Our Pet Peeves
Some of our negative book reviews at Sweet Savage Flame have pointed ti personal pet peeves as reasons why we couldn’t enjoy our reading experiences.
In Nadine Crenshaw’s Captive Melody, there were two negative tropes that were deal breakers for Blue Falcon. First, a captive who experiences Stockholm Syndrome for her captor. Second, the hero seeking to inflict vengeance upon an innocent party. There are cruelties that characters experience that cannot be offset by skillful writing or a conveniently happy ending.
As I’ve stated before, as in Dana Ransom’s Love’sGlorious Gamble: I can’t enjoy a romance where the hero is mourning the death of a previous beloved. While I prefer a heroine to be the hero’s only love, I can accept a rival for his affections, so long as she is alive. A flesh and blood woman will always pale to the perfection of a saintly ghost.... Read more “Pet Peeves and Deal Breakers in Romance”
To this day, I still mourn the passing of a romance great, Johanna Lindsey. Lindsey holds a special place in my heart, more so than any other historical romance author. Oddly enough, the first Lindsey I read was not a historical romance, but her 1990 science-fantasy romance, Warrior’s Woman. After that, her books became an addiction for me.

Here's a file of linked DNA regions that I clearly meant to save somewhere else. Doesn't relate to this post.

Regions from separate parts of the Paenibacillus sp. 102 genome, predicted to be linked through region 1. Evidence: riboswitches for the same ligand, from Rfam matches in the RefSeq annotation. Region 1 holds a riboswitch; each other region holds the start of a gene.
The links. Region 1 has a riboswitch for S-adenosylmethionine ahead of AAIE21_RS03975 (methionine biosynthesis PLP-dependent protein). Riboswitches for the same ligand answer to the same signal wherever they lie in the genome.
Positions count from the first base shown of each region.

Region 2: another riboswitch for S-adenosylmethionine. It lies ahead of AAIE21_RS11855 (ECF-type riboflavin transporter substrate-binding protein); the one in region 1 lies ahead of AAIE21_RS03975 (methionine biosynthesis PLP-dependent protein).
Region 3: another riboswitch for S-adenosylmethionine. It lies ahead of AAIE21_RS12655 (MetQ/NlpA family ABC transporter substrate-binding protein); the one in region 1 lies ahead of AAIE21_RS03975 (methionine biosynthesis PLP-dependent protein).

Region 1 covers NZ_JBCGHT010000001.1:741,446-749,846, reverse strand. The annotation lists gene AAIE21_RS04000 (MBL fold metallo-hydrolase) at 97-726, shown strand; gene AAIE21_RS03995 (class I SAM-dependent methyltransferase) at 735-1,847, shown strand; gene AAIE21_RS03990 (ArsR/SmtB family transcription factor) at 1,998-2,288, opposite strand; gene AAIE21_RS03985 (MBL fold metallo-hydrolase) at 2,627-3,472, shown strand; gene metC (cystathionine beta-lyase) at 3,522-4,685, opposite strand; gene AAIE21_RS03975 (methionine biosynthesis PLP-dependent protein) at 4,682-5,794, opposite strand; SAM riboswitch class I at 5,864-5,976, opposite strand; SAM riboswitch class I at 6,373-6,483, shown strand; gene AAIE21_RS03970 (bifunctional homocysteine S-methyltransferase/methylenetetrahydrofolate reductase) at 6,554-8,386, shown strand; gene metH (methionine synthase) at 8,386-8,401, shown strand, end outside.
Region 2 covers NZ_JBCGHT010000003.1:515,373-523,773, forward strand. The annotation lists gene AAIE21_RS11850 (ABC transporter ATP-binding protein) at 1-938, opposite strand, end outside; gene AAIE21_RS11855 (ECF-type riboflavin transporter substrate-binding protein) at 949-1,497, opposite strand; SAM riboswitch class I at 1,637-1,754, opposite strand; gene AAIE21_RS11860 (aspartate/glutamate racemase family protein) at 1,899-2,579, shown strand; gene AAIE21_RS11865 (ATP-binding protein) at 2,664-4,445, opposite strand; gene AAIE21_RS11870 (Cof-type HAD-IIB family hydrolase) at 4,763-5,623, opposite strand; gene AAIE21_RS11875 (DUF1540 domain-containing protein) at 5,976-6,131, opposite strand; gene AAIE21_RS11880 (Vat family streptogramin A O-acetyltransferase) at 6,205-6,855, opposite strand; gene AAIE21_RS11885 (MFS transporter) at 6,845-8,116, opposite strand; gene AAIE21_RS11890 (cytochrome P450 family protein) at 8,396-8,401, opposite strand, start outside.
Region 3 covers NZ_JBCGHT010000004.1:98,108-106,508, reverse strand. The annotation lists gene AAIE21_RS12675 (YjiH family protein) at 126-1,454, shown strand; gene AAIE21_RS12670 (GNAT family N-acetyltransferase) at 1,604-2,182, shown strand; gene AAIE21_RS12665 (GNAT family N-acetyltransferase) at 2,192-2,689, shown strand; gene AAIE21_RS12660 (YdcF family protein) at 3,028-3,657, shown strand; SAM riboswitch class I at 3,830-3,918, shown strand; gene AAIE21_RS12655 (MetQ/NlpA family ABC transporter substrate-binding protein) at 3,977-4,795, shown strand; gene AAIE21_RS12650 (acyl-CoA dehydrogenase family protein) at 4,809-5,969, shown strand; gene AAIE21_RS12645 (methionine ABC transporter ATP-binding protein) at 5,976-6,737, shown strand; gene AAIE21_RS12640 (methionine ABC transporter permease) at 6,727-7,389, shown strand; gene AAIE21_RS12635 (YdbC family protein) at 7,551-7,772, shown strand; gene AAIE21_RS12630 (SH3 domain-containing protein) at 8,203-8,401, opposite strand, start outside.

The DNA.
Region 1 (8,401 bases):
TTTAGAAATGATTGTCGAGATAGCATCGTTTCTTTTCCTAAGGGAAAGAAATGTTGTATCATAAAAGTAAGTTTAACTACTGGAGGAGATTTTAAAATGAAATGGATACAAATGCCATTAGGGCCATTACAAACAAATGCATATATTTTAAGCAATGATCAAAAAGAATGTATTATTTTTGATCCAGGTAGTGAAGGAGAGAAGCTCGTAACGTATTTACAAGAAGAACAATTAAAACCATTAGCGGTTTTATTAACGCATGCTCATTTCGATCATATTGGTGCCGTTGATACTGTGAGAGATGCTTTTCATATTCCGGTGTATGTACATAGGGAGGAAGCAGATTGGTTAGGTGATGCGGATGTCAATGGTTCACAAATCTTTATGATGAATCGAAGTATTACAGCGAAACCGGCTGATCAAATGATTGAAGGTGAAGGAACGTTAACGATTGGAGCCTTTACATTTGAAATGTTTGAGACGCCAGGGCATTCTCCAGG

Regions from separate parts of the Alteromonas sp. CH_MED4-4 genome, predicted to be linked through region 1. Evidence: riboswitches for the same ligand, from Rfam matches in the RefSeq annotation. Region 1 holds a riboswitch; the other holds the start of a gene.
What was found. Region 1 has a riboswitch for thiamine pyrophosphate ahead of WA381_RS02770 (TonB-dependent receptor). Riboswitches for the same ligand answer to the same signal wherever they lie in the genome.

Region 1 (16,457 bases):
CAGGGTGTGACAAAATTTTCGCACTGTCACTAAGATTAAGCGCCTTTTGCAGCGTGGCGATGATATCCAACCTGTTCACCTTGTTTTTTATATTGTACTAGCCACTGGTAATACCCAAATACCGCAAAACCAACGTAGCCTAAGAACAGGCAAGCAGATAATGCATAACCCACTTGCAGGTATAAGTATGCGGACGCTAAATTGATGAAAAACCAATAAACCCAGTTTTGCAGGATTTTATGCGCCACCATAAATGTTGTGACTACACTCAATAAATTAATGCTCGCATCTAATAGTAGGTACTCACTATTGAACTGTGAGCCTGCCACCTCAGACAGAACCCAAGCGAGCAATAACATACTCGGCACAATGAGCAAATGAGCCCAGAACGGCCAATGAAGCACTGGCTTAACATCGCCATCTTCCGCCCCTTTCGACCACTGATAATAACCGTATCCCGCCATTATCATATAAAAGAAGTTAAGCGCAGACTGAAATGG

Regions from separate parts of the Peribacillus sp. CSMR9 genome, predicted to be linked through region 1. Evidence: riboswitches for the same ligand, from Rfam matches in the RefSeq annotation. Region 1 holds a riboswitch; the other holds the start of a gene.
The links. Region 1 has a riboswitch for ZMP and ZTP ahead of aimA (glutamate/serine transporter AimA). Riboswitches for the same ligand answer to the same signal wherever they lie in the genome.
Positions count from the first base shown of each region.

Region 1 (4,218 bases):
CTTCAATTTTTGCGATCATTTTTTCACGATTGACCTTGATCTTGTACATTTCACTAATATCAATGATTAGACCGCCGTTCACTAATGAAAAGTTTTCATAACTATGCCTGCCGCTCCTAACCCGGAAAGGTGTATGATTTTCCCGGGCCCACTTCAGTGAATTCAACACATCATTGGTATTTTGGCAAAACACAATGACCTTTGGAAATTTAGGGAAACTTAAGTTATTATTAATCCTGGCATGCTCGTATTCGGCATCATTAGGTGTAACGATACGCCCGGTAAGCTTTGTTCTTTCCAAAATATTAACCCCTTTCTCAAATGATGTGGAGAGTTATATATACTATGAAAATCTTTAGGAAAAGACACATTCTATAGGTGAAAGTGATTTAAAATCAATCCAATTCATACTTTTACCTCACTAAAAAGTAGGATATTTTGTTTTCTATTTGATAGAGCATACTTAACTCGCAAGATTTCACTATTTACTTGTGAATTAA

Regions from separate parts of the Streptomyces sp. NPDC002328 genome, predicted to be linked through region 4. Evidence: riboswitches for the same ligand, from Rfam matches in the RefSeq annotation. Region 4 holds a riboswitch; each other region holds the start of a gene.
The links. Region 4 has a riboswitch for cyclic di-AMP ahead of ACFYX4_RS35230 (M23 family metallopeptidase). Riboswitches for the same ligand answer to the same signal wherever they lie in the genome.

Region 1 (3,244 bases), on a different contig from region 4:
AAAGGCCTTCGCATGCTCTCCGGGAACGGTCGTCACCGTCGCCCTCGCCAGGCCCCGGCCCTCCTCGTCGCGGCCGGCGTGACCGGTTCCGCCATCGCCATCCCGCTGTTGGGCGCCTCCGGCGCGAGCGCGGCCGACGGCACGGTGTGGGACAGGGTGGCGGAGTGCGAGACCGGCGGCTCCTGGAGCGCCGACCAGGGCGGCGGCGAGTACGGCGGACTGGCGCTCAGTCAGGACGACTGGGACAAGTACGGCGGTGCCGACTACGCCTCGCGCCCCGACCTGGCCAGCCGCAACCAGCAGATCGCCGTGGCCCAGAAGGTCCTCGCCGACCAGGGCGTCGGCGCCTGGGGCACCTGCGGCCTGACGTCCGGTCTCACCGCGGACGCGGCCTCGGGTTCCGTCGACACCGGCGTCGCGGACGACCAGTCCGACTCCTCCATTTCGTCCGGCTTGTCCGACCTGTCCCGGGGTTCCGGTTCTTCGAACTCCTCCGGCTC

It’s no wonder that her publishers labeled her with the motto “Everyone Loves a Lindsey.” She reached the #1 position on the New York Times Best Seller list with Defy Not the Heart, Angel, and other books. Lindsey sold over 60 million copies of her approximately 56 published romance novels. Her works were translated into at least a dozen other languages.
Life, Love, Family, & Career
Lindsey was born Johanna Helen Howard on March 10, 1952, in Frankfurt, Germany, to Edwin Dennis Howard, a soldier in the U.S. Army, and his wife, Wanda Lindsey (nee Castle). After her father died in 1964, Lindsey and her mother settled in the state of Hawaii, as her father had always dreamed of doing.
H. Tom Hall’s art work on romance book covers is legendary. His style is instantly recognizable, refined, yet sensual.
Hall was born in 1932 and grew up in Prospect Park, Pennsylvania. He studied at the Tyler School of Fine Art and received his BFA from Philadelphia College of Art.
While in the U.S. Army, Hall wrote and illustrated a children’s book published by Knopf. After illustrating children’s books and magazines for many years Hall moved on to create book covers. His work has graced some of the biggest bestsellers of all time, like Anne Rice’s Interview with a Vampire and some Colleen McCullough works, including The First Man in Rome and The Thorn Birds.